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Disclosing a DUI Conviction When Applying for Jobs

Job applicants who have a DUI conviction have to answer yes when asked if they have been convicted of a crime. The trick is to be proactive.

Many employers in Tennessee ask job candidates to share a wealth of information about themselves. Some basics are required. For example, one must show that as an applicant they are legally eligible to work in the United States. Similarly, employers tend to ask if applicants have been convicted of a crime. (Under state law, criminal convictions stay with a person for life.)

The wording of the question matters

Often, a DUI conviction is a misdemeanor, with felony DUI convictions typically reserved for repeat offenses or for circumstances such as a child being hurt. This can be good news if an employment application asks something like, "Have you ever been convicted of a felony?" If the applicant's conviction was, indeed, a misdemeanor, he or she can answer "no" to that question.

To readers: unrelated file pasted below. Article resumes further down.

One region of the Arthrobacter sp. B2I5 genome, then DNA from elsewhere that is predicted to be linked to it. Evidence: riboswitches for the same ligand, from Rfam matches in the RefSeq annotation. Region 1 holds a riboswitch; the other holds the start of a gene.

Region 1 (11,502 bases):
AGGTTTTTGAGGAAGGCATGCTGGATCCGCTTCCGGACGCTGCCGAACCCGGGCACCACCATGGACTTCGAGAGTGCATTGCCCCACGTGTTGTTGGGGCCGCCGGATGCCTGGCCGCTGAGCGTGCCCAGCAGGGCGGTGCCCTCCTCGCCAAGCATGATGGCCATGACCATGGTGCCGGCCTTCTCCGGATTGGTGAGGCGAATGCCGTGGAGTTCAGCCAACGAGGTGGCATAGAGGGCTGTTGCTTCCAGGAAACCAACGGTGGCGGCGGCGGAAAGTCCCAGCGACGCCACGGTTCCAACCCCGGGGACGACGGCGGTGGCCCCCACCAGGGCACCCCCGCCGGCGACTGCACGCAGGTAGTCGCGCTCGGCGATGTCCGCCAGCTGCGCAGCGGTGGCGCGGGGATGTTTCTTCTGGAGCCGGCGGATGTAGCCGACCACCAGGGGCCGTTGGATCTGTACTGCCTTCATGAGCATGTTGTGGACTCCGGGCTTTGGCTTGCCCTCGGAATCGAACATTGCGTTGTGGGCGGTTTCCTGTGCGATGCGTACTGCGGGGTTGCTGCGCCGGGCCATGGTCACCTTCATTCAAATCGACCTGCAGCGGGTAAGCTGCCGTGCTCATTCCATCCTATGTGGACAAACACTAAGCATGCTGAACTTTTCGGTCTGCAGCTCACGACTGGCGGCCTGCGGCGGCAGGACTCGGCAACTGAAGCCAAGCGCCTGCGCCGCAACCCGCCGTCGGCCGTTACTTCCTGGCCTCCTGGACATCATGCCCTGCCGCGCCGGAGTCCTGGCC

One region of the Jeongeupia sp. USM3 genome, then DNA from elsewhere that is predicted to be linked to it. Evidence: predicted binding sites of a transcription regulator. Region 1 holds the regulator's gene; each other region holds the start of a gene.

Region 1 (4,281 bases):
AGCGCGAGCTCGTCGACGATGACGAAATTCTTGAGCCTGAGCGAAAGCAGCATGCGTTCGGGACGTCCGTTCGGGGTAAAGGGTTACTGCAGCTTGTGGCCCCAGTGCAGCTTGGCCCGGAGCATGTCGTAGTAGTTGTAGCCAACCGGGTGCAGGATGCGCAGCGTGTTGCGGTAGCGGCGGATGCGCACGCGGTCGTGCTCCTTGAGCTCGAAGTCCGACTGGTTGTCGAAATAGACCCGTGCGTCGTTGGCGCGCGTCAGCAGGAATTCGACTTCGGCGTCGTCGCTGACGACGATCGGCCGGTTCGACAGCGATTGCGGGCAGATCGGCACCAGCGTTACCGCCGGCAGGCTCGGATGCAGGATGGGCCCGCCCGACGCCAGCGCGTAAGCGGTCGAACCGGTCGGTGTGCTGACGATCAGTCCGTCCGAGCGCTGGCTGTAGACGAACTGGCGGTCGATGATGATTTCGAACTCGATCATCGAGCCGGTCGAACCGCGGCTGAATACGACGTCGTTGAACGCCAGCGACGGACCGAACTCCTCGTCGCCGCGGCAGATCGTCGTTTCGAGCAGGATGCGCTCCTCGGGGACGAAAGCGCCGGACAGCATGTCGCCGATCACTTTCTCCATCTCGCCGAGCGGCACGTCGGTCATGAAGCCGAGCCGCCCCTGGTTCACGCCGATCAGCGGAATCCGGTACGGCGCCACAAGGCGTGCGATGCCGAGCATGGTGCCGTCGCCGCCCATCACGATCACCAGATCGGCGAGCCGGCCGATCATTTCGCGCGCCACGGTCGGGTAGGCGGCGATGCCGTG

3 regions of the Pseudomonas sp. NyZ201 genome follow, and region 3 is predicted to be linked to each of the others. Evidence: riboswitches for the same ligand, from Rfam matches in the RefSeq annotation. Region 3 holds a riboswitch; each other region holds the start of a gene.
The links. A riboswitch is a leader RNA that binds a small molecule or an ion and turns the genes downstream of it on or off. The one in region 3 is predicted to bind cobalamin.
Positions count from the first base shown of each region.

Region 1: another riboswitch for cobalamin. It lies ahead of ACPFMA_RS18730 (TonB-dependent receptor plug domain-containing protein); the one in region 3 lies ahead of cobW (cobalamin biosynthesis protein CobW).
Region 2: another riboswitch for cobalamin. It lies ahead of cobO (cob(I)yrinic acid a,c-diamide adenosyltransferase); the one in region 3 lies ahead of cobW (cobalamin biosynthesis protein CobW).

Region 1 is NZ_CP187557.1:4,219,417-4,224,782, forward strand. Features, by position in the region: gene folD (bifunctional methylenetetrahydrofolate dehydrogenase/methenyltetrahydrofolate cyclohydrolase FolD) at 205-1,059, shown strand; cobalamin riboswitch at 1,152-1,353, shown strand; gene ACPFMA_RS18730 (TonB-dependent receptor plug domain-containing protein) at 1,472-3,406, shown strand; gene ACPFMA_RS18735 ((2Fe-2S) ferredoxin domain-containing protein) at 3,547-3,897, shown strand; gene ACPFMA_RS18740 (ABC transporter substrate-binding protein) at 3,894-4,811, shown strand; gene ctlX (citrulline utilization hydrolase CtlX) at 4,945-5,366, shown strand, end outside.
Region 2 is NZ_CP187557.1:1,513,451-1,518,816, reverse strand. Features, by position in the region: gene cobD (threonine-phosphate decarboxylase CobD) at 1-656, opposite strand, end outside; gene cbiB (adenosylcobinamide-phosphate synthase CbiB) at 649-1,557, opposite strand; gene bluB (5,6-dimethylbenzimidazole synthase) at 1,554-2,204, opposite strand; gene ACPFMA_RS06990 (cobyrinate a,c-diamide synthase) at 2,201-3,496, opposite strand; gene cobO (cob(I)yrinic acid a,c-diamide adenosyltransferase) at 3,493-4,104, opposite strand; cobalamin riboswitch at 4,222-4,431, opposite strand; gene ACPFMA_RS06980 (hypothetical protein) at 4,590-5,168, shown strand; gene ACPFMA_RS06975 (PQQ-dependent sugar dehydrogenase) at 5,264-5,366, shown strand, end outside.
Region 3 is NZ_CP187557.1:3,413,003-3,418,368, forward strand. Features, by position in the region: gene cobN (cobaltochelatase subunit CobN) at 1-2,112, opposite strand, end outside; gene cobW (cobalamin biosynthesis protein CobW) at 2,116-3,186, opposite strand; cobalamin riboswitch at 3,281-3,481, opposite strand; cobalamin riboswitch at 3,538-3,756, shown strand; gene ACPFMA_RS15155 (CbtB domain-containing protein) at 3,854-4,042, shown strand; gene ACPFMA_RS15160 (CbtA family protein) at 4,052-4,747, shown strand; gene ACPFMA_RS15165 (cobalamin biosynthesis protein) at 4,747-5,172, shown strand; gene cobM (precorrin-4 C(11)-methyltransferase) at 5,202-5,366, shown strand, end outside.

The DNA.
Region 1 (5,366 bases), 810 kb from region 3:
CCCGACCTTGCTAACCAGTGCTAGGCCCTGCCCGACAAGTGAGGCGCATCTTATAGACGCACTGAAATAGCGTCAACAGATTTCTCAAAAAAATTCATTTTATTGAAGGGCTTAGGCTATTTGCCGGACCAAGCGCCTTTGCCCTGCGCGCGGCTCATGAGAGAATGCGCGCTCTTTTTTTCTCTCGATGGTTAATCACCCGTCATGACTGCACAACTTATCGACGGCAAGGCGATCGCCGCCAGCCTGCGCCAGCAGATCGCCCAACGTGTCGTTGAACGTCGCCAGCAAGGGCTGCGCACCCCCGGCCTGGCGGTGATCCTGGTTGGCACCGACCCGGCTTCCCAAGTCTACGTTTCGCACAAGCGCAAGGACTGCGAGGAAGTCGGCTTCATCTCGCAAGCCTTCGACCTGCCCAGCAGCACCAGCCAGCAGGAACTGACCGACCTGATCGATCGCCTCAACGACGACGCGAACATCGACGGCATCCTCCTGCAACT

However, quite a few applications simply ask, "Have you been convicted of a crime?" or "Have you been convicted of a misdemeanor or a felony?" In such cases, the applicant should answer "yes."

There is no need to disclose if never asked

The issue of criminal convictions simply never comes up in some job applications and interviews. If candidates are not asked about convictions, they do not need to share that they have a DUI conviction.

Background checks can alert employers

Some applicants who have DUI convictions do choose to answer "no" when they should answer "yes." Doing so could end up costing them a job they might have gotten otherwise. For example, background checks can alert potential employers that an applicant has not been forthright.

It can certainly be tempting to just answer "no," but a job candidate's best bet is usually to answer honestly, to explain the circumstances of the conviction and to detail how his or her life may have changed since then. Many applications leave space for such explanations or instruct candidates on how to explain (by attaching a sheet of paper, for instance).

If an applicant can show that a conviction was unjust or something he or she has learned from, the employer may admire the applicant's honesty, communication skills, resilience, and self-awareness, among other traits. In fact, many job candidates have success disclosing a DUI conviction as if it is simply a fact of their life and not a dark, foreboding secret that would send employers running for the hills.

The ideal in Tennessee would be for a conviction to never happen in the first place. A charge can be challenged in many ways such as questioning the reason why police stopped the driver in the first place and whether there were procedural errors. An attorney can help determine any possible grounds of challenge.